The procession passed the market-place, moved slowly about the Acropolis, and then stopped at the foot of the broad, marble steps.
At this point, while all the people waited, the robe was taken from the ship, and then, as it was carried up the steps to the temple of Athene, the procession again moved forward.
Upon the altar which stood before the temple the women placed their offerings; the priests presented the animals as a sacrifice to the goddess; the new robe was brought forth and placed in the temple before the wonderful statue of the goddess, and the great pageant of the Panathenæa was ended.
Then the people formed themselves into family groups, and seated themselves here and there for the banquets which always followed the sacrifices. The meat of the animals offered upon the altar was divided among the people, and a great feast finished the chief day of the festival.
Two tired boys stretched themselves upon their couches that night, but before they slept, Hiero called, "Don't you dare to over-sleep, Duris, for you know we go, tomorrow, to the regatta at the Piræus!" "Call me if you waken first," replied Duris; and in another moment they were both asleep.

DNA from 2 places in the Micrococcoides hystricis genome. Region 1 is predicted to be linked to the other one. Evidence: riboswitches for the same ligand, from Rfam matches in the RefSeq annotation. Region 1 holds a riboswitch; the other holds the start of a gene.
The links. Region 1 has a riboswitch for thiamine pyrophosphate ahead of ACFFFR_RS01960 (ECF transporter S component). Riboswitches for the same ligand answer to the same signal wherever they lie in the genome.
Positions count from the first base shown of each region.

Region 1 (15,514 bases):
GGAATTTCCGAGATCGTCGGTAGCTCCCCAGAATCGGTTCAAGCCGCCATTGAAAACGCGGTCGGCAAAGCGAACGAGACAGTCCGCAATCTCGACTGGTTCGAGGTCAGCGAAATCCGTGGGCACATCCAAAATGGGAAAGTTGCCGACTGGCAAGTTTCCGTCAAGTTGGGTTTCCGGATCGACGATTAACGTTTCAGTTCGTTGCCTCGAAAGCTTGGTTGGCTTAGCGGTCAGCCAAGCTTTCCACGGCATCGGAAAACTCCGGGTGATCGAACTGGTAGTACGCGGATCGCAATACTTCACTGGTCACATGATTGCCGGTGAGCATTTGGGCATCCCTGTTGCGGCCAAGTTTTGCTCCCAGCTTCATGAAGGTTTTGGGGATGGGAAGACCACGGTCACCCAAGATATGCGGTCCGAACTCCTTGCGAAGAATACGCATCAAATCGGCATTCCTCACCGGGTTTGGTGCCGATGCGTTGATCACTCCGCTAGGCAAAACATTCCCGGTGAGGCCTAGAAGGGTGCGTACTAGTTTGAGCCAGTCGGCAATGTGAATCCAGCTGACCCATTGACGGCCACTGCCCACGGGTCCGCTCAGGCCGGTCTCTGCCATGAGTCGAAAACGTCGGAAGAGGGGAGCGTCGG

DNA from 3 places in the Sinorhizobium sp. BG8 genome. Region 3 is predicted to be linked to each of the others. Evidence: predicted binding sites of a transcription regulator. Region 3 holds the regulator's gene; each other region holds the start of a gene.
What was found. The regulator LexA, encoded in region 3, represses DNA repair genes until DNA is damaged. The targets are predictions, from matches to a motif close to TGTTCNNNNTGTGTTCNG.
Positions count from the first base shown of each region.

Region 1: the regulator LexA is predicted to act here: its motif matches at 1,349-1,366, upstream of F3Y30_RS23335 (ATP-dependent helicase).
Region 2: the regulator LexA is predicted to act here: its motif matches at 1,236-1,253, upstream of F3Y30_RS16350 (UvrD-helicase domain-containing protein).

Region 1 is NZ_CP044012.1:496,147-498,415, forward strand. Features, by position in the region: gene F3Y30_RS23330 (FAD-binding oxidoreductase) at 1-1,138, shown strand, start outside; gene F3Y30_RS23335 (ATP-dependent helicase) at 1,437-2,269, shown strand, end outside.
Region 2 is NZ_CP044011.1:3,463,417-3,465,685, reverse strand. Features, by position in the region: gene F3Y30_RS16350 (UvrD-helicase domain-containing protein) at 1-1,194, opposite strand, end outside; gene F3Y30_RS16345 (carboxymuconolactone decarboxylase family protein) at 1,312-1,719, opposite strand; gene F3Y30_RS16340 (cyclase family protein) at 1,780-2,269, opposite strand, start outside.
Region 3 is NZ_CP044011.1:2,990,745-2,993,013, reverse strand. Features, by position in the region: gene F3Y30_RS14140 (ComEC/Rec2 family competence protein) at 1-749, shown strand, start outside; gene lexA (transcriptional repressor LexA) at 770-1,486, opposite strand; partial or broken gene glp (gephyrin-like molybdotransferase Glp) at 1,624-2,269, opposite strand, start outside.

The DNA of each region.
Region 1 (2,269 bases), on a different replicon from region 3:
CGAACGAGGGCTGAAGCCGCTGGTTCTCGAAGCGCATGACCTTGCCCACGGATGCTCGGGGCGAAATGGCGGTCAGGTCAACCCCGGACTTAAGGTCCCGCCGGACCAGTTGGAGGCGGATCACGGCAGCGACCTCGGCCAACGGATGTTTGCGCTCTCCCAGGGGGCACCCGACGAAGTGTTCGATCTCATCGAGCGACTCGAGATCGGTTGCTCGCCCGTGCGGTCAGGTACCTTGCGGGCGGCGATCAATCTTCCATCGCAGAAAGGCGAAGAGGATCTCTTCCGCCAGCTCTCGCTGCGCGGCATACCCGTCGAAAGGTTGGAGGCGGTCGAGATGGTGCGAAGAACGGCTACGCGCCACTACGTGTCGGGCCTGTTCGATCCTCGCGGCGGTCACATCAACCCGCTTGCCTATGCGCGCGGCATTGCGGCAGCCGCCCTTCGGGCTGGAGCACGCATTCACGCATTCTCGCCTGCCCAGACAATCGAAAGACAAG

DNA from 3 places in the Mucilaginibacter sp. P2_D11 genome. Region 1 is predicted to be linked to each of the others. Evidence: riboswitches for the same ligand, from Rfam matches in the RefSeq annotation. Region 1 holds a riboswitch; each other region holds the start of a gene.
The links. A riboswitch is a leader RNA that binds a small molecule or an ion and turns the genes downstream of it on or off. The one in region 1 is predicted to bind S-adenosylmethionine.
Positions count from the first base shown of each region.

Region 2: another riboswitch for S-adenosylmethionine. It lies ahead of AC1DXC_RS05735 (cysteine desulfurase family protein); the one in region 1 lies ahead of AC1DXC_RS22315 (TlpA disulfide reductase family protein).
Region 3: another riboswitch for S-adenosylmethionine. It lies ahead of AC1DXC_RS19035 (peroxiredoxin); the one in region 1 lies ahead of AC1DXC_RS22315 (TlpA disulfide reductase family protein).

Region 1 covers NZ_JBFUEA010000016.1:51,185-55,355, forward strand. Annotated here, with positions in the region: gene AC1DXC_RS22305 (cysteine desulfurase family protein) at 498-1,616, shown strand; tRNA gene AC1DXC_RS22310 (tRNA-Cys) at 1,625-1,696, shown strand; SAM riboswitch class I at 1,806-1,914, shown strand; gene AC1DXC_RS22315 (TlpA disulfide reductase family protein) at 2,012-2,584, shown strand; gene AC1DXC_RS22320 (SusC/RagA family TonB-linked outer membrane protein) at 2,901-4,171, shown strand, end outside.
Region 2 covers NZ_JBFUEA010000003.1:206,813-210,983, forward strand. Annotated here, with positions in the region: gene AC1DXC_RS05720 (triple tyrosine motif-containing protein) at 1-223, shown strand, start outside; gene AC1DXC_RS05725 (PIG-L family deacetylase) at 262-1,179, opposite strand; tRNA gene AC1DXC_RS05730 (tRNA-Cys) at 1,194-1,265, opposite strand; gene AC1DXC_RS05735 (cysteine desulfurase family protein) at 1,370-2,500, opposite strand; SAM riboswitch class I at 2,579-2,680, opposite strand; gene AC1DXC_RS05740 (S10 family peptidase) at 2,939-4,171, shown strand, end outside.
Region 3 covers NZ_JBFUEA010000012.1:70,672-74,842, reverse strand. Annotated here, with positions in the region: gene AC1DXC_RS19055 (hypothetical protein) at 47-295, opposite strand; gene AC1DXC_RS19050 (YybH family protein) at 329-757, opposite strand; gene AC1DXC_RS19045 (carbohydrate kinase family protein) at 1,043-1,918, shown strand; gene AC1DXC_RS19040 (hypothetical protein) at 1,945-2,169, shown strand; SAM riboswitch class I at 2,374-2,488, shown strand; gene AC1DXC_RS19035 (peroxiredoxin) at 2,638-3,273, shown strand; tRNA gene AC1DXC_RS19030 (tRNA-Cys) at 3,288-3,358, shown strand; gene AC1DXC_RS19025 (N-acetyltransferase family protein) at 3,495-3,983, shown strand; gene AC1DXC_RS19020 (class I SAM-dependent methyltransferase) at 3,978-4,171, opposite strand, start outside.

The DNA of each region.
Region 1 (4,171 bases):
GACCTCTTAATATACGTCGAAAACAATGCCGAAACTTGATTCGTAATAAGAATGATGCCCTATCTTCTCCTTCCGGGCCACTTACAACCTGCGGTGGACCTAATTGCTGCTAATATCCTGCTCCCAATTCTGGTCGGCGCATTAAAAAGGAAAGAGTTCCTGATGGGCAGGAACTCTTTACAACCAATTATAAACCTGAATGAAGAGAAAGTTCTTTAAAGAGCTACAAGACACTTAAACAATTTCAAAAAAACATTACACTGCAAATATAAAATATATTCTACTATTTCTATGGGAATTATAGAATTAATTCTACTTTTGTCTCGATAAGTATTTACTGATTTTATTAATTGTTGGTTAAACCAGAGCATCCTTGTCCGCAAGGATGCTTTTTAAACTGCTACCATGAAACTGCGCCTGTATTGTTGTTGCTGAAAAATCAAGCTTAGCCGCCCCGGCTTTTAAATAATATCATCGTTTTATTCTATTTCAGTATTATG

The next that they knew there was the clatter of hoofs, the rumble of chariot wheels, and the shouts and calls of men in the streets outside.
"The people are already on their way to the Piræus," called Hiero, springing up.
In a few moments he and Duris were eating a hasty breakfast. It had not taken them long to dress, for each boy had only to slip into a single garment, called a chiton, and he was ready for the day. The boys wore sandals upon their feet outside the house, but no hats at any time.
Their pedagogues were ready to attend them, and they soon joined the gay throng in the streets.
"This is the last day of the festival," said Hiero, "and we must make the most of it."
On the two great walls which connected Athens with its seaport were soldiers on horseback, chariots, and bands of musicians, all moving toward the Piræus. In the wide space between the walls throngs of people on foot were pressing eagerly in the same direction. It was not an orderly procession, like that of the day before, but a great mass of pleasure-seekers, bent upon making the most of the last day of the festival.